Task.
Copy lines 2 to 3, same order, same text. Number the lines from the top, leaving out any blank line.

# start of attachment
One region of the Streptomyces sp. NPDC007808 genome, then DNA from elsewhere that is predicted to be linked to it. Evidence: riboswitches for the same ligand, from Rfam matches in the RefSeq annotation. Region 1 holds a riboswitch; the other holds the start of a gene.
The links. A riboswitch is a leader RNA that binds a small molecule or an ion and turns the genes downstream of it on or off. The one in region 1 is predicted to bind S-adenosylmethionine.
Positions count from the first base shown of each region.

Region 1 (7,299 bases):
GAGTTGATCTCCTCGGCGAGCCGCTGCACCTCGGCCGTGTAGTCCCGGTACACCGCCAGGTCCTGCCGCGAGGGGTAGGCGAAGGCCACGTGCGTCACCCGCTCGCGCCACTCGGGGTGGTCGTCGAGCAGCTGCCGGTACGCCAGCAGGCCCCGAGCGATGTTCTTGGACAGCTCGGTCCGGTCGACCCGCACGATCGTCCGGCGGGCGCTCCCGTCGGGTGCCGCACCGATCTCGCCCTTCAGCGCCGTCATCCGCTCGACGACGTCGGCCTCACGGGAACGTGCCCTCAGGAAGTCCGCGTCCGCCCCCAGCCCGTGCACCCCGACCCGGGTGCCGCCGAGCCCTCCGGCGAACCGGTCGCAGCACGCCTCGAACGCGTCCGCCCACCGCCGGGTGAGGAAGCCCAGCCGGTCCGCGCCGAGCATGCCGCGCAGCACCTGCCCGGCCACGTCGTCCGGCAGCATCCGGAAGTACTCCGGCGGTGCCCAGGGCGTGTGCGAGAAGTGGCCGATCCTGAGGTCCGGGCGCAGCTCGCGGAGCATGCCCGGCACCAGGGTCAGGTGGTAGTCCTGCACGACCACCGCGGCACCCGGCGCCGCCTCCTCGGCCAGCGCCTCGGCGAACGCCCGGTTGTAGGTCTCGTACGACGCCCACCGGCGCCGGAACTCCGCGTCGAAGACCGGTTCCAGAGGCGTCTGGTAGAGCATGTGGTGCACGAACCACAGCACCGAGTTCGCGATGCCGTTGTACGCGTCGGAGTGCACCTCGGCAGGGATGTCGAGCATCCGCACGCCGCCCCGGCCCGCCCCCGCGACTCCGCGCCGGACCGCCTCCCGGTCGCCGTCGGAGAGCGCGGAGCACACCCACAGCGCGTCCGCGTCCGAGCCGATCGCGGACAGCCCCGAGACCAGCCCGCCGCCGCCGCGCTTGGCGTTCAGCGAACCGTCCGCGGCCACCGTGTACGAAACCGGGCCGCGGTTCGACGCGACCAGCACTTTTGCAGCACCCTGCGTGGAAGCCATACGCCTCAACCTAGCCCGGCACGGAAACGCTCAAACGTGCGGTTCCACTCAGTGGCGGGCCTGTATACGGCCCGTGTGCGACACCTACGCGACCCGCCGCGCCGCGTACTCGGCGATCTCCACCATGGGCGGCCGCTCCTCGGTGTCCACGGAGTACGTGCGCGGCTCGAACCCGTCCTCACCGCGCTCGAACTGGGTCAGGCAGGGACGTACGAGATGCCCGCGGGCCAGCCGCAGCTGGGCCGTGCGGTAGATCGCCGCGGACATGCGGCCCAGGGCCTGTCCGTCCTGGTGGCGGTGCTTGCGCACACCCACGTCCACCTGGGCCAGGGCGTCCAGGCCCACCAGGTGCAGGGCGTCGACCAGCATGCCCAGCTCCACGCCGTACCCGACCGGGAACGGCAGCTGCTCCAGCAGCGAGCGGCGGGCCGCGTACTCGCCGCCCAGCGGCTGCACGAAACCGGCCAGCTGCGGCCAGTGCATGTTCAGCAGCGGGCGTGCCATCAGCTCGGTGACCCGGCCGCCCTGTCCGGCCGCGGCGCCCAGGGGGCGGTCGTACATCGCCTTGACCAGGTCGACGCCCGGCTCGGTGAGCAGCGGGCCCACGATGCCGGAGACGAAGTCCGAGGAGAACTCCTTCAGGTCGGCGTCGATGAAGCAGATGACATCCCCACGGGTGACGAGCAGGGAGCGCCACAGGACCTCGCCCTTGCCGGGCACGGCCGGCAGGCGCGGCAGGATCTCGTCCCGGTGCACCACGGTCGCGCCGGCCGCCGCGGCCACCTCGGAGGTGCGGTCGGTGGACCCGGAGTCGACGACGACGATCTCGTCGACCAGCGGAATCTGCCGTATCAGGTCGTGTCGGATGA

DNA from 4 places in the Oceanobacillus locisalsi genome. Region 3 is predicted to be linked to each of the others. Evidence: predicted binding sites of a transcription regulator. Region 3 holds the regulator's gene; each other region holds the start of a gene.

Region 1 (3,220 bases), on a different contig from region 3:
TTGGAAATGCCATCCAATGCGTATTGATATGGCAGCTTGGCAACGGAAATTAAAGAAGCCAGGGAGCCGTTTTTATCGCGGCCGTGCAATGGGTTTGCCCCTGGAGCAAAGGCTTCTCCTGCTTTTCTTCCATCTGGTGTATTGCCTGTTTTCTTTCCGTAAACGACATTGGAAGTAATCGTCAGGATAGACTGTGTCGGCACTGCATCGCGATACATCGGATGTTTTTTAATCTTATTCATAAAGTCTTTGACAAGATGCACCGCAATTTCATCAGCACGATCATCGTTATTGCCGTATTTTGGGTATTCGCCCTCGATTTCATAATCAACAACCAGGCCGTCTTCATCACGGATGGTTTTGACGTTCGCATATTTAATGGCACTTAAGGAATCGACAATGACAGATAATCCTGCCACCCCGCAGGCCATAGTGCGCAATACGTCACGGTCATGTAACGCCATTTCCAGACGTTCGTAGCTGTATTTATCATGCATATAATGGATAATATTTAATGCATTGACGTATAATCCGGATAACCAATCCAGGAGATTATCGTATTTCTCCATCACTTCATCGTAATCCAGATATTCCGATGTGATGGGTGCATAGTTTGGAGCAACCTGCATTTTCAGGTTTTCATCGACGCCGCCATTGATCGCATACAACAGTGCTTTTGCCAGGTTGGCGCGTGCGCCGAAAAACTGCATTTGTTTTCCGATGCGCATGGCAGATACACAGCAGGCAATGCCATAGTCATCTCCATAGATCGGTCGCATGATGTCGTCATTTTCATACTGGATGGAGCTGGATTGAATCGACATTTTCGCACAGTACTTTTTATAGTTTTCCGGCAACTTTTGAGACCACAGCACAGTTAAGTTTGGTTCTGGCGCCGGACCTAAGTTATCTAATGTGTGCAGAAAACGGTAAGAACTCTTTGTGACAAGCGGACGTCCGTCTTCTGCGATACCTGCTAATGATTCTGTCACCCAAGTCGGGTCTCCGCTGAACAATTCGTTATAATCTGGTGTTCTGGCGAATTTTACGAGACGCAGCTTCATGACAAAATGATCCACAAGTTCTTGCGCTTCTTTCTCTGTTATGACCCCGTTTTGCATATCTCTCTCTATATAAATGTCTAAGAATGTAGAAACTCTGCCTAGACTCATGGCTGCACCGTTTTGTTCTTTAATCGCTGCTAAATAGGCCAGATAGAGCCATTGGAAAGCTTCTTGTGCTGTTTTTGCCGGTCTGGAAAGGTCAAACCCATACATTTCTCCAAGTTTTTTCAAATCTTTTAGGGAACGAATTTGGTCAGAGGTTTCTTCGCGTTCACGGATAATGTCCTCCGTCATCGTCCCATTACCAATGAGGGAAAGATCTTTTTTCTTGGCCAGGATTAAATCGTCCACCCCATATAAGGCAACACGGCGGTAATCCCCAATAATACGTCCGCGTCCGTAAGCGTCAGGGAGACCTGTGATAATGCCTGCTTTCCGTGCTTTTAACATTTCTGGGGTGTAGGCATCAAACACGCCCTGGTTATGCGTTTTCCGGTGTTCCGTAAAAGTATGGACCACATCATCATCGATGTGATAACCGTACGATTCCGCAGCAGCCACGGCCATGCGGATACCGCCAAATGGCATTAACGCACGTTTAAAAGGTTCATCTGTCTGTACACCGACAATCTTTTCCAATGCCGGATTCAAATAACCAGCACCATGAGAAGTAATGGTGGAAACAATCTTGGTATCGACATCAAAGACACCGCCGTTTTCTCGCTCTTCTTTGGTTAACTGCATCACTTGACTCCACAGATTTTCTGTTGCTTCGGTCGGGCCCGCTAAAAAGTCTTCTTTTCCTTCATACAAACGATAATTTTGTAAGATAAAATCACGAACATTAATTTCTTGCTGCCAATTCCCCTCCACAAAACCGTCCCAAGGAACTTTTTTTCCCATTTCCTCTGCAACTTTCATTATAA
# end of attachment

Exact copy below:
The links. A riboswitch is a leader RNA that binds a small molecule or an ion and turns the genes downstream of it on or off. The one in region 1 is predicted to bind S-adenosylmethionine.
Positions count from the first base shown of each region.